By Roger Mummert
ROB Content Director
December 4, 2019
In 30-plus years of reporting on optical, my work has taken me to many cities, towns and hamlets across America. I cherish that experience.
Well, not so much for the blur of convention cities nor the in-and-out airport meeting hotels where we never see the light of day.
Give me small towns any day, where I can rent a car and drive up a dusty country road to visit an optometry office. That’s my classroom. That’s where I’ve tried to learn about the challenges that ODs face, and that’s where I’ve seen the remarkable ways that creative ODs can flourish in practice and enjoy rewarding careers.
I recently added up all of the cities, towns and villages I have visited across the U.S. and Canada. To my amazement, I came up with 83. That’s 83 towns and at least 83 optometrists who serve these communities. What a wonderful view I have had, with camera and notepad in hand.
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My visits work both ways. I shine the bright light of the media onto an OD and his or her practice, and I walk away with a video and notepad full of insights into how practices work. On a good day, I learn something new, even after three decades of optometry office visits.
And it’s been a wonderful give and take. I’ve been gifted with a big ol’ bag of boiled peanuts at a practice in southern Georgia. I’ve taken a staff group photo on “ugly sweater day” on Long Island. I’ve been invited to sit through a very candid staff meeting in New Jersey. And I’ve reviewed with a practice owner the raw practice performance metrics written on a white board above the lunchroom table in California.
My biggest takeaway is in seeing how valuable doctors and staff are to their communities. In many practices, staffs are like family to one another and to the patients they serve. And in the best instances, they are happy.
I once interviewed the editor of a magazine about diners. I asked him how he knows a good diner from a bad one. “Simple, two things,” he shot back. “Is the ceiling clean and is the staff happy? If the ceiling is clean, the owner cares, and if the waitress smiles and calls you ‘Hon,’ your coffee cup will never be empty.”
In fact, I’ve shared a lot of great meals with optical folks. I went to dinner with an OD in a small Georgia town. We hadn’t gotten through our salads before a patient approached our table and thanked him for the care he provides to her family. Then she said she would call the next day to make an appointment.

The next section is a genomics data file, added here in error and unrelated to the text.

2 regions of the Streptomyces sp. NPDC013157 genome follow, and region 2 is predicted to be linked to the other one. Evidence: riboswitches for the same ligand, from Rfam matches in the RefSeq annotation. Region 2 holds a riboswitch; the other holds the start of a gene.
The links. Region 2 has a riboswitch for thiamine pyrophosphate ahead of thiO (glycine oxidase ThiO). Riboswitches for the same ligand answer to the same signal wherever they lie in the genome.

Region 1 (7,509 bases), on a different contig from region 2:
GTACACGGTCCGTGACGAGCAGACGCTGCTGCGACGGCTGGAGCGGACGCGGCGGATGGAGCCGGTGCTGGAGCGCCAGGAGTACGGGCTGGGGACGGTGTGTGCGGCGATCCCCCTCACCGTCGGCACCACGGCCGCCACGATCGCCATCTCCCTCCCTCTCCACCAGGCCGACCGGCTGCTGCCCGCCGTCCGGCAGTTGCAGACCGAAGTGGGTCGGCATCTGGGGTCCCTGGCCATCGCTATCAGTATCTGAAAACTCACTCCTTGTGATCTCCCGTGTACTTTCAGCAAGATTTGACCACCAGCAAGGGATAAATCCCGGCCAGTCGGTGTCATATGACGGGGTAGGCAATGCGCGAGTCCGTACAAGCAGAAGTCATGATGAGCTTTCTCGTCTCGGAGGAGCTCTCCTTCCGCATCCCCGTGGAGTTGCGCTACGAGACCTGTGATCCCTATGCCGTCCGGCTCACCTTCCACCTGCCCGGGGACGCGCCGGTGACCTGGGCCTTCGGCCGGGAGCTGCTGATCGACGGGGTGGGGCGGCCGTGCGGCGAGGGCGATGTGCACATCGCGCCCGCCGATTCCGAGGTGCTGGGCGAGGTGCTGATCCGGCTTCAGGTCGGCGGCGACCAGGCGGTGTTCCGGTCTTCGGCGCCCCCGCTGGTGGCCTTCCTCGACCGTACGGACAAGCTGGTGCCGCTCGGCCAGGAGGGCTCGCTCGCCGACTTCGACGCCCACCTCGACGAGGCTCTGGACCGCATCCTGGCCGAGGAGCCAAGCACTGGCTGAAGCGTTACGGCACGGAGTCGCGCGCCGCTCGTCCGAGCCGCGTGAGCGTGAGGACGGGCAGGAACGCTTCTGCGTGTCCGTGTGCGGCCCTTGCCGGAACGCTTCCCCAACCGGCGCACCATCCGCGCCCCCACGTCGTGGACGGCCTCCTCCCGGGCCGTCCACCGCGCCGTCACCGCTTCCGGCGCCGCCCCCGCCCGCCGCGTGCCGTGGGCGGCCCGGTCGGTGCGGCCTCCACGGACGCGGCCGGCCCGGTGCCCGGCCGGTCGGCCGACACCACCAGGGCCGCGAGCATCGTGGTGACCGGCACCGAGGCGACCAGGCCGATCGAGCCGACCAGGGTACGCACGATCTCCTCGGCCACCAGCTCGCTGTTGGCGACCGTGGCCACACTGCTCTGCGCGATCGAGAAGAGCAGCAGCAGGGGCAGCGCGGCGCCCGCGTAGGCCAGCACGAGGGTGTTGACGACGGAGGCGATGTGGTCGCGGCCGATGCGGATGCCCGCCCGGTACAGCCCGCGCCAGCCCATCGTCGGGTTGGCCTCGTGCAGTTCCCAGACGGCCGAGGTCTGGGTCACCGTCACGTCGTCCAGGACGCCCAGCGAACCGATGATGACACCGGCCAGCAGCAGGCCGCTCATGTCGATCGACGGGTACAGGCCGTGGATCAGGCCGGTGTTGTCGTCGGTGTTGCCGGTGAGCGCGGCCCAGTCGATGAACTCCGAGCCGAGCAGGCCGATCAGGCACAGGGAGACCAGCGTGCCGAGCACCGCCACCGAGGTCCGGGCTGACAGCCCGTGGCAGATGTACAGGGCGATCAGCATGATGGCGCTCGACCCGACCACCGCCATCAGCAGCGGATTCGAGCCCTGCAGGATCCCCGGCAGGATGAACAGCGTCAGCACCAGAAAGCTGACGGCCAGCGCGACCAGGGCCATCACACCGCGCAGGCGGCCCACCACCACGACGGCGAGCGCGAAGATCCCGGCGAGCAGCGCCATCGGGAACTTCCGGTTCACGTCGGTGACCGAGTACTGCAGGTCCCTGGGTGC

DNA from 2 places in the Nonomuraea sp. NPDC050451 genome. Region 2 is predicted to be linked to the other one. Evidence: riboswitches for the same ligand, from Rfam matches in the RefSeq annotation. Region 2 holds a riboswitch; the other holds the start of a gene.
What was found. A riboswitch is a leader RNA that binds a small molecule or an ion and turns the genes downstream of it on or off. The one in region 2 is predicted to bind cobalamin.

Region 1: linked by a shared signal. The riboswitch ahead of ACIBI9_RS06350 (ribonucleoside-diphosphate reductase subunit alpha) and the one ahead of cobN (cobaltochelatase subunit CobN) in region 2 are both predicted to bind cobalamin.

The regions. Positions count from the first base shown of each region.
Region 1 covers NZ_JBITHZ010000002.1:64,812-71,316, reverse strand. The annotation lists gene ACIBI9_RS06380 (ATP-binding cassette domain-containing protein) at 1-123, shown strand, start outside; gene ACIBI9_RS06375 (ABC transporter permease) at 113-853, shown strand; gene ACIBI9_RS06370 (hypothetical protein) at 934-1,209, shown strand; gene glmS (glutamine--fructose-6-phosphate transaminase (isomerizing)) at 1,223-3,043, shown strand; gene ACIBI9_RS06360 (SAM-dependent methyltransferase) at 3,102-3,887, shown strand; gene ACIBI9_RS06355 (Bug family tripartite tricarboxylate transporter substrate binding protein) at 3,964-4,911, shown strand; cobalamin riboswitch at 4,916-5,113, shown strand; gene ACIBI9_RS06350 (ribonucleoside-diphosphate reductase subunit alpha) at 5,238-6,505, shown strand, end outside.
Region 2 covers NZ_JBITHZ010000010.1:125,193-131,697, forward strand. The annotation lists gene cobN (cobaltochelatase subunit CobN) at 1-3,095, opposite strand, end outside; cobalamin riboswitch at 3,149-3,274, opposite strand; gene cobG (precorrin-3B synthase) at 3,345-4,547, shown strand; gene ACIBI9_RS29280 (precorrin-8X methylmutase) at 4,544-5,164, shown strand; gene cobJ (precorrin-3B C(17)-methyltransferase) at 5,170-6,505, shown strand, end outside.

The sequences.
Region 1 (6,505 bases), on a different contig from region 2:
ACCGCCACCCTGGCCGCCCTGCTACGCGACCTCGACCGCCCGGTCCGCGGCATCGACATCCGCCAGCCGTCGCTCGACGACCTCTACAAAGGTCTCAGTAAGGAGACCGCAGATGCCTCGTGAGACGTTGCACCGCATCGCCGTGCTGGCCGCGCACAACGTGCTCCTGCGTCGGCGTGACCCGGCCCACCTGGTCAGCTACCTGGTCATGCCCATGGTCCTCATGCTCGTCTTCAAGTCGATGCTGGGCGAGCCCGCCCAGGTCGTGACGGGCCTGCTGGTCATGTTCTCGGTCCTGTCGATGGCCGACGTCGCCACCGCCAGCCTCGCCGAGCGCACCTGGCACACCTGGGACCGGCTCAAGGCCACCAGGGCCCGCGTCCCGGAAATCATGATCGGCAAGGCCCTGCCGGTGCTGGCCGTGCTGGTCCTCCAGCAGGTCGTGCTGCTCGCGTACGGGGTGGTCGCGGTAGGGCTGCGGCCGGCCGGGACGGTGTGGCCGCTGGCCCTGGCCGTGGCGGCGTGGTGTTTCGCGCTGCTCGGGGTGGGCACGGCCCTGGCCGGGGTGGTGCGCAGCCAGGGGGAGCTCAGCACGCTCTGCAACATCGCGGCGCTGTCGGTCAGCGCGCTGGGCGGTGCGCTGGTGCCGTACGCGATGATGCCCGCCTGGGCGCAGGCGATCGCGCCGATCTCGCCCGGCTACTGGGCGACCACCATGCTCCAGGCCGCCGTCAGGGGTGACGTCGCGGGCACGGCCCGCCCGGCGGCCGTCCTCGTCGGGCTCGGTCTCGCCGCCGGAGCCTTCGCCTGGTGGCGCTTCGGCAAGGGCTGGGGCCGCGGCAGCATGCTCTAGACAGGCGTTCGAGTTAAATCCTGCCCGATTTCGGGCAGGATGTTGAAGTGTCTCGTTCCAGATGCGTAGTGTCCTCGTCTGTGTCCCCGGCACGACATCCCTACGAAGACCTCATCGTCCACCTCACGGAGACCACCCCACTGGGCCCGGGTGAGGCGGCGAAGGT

“You don’t need marketing, you just need to walk around town,” I told the OD.
“Welcome to my town,” he said proudly.
It is his town. He’s like George Bailey in “It’s a Wonderful Life.” When he needed help from the locals he’d spent a lifetime helping out, he got it in abundance. “To my big brother, George,” his kid brother toasted him, “the richest man in town.”
I’ve seen that appreciation and respect again and again. And it comes down to one thing: relationships. There is a trusted relationship between doctor and patient, and in the best of cases that extends to staff and patients. It’s in the way patients are greeted. It’s the care and empathy shown in how a doctor listen to patients and speaks to patients. That’s a quality hard to teach in a classroom. It comes from within, from family, from core values.
I had an exchange with a second-generation OD from Missouri who has built a network of 11 independent practices with several dozen ODs. He told me his strategy for maintaining consistently excellent care: “I tell all my doctors, it’s about relationships.”
Last month, about 50 optical folks gathered at NECO for a conference on the future of optometric education. We were ODs, manufacturers, retailers and media. Our task was to ideate on how optometric education needs to adapt to technology, changing times and consumer needs.
NECO President Howard Purcell, OD, made a special call out to the reporters in the room. “I’ve always looked to the media for insights into what we’re doing well and where we’re lacking,” he said. We deeply appreciated the inclusion. We’ve developed our own trusted relationships with all of the optical community in its many facets.
Over the course of the two-day meeting, I’m not sure we identified a magic bullet for how education needs to adapt to forces like AR, telehealth, online sales of everything, etc. When it comes to envisioning the future, we often look for what is missing or what needs to be created. We also need to look at what values need to endure.
And in that regard, one word came up again and again: “relationships.” Namely the cherished, trust-based relationships between doctor and patient. In this fractured world where divisions often appear greater than commonalities, it’s these relationships that form the bond to a bright future for optometry.
Roger Mummert is Content Director for Review of Optometric Business. Contact firstname.lastname@example.org.